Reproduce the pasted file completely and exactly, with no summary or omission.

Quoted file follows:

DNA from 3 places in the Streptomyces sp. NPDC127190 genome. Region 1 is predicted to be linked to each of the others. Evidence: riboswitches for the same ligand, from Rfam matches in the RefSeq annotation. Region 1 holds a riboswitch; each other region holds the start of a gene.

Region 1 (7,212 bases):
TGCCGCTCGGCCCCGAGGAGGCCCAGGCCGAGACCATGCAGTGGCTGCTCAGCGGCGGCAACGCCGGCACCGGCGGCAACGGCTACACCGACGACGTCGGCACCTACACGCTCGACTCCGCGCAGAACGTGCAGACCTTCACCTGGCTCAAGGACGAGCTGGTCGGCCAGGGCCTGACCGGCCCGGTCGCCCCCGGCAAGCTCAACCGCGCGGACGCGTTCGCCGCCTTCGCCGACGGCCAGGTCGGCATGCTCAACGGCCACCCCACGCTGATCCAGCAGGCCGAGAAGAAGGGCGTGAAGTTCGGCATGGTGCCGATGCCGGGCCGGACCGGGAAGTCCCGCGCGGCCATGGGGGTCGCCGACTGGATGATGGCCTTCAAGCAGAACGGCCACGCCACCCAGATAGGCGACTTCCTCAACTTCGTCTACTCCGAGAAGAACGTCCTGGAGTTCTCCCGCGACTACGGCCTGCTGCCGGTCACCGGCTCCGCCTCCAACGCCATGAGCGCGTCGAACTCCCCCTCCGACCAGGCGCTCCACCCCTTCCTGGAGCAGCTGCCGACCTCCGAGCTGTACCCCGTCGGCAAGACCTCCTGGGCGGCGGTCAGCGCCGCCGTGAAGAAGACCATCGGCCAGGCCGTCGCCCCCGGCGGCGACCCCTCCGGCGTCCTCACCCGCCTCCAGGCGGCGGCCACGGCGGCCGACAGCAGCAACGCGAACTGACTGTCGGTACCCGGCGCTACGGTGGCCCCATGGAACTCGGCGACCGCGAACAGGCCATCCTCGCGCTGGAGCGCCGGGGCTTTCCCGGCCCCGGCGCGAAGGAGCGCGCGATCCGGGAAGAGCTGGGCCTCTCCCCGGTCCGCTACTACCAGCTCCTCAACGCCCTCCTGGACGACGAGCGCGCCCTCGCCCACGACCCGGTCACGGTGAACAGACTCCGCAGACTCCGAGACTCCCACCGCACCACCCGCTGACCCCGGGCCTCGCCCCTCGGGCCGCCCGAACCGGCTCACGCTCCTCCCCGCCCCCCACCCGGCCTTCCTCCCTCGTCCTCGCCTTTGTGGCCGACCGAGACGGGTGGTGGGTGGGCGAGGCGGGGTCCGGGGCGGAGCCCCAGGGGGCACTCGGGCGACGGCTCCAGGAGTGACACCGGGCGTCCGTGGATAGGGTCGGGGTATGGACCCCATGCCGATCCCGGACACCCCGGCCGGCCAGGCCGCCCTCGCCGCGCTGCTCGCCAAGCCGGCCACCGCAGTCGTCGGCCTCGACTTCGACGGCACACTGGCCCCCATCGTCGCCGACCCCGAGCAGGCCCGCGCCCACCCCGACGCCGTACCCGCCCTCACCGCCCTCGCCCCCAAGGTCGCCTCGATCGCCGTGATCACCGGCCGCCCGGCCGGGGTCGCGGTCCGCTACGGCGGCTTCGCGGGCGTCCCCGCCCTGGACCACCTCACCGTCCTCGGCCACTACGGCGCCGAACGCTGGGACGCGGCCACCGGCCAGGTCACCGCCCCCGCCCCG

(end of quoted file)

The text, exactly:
DNA from 3 places in the Streptomyces sp. NPDC127190 genome. Region 1 is predicted to be linked to each of the others. Evidence: riboswitches for the same ligand, from Rfam matches in the RefSeq annotation. Region 1 holds a riboswitch; each other region holds the start of a gene.

Region 1 (7,212 bases):
TGCCGCTCGGCCCCGAGGAGGCCCAGGCCGAGACCATGCAGTGGCTGCTCAGCGGCGGCAACGCCGGCACCGGCGGCAACGGCTACACCGACGACGTCGGCACCTACACGCTCGACTCCGCGCAGAACGTGCAGACCTTCACCTGGCTCAAGGACGAGCTGGTCGGCCAGGGCCTGACCGGCCCGGTCGCCCCCGGCAAGCTCAACCGCGCGGACGCGTTCGCCGCCTTCGCCGACGGCCAGGTCGGCATGCTCAACGGCCACCCCACGCTGATCCAGCAGGCCGAGAAGAAGGGCGTGAAGTTCGGCATGGTGCCGATGCCGGGCCGGACCGGGAAGTCCCGCGCGGCCATGGGGGTCGCCGACTGGATGATGGCCTTCAAGCAGAACGGCCACGCCACCCAGATAGGCGACTTCCTCAACTTCGTCTACTCCGAGAAGAACGTCCTGGAGTTCTCCCGCGACTACGGCCTGCTGCCGGTCACCGGCTCCGCCTCCAACGCCATGAGCGCGTCGAACTCCCCCTCCGACCAGGCGCTCCACCCCTTCCTGGAGCAGCTGCCGACCTCCGAGCTGTACCCCGTCGGCAAGACCTCCTGGGCGGCGGTCAGCGCCGCCGTGAAGAAGACCATCGGCCAGGCCGTCGCCCCCGGCGGCGACCCCTCCGGCGTCCTCACCCGCCTCCAGGCGGCGGCCACGGCGGCCGACAGCAGCAACGCGAACTGACTGTCGGTACCCGGCGCTACGGTGGCCCCATGGAACTCGGCGACCGCGAACAGGCCATCCTCGCGCTGGAGCGCCGGGGCTTTCCCGGCCCCGGCGCGAAGGAGCGCGCGATCCGGGAAGAGCTGGGCCTCTCCCCGGTCCGCTACTACCAGCTCCTCAACGCCCTCCTGGACGACGAGCGCGCCCTCGCCCACGACCCGGTCACGGTGAACAGACTCCGCAGACTCCGAGACTCCCACCGCACCACCCGCTGACCCCGGGCCTCGCCCCTCGGGCCGCCCGAACCGGCTCACGCTCCTCCCCGCCCCCCACCCGGCCTTCCTCCCTCGTCCTCGCCTTTGTGGCCGACCGAGACGGGTGGTGGGTGGGCGAGGCGGGGTCCGGGGCGGAGCCCCAGGGGGCACTCGGGCGACGGCTCCAGGAGTGACACCGGGCGTCCGTGGATAGGGTCGGGGTATGGACCCCATGCCGATCCCGGACACCCCGGCCGGCCAGGCCGCCCTCGCCGCGCTGCTCGCCAAGCCGGCCACCGCAGTCGTCGGCCTCGACTTCGACGGCACACTGGCCCCCATCGTCGCCGACCCCGAGCAGGCCCGCGCCCACCCCGACGCCGTACCCGCCCTCACCGCCCTCGCCCCCAAGGTCGCCTCGATCGCCGTGATCACCGGCCGCCCGGCCGGGGTCGCGGTCCGCTACGGCGGCTTCGCGGGCGTCCCCGCCCTGGACCACCTCACCGTCCTCGGCCACTACGGCGCCGAACGCTGGGACGCGGCCACCGGCCAGGTCACCGCCCCCGCCCCG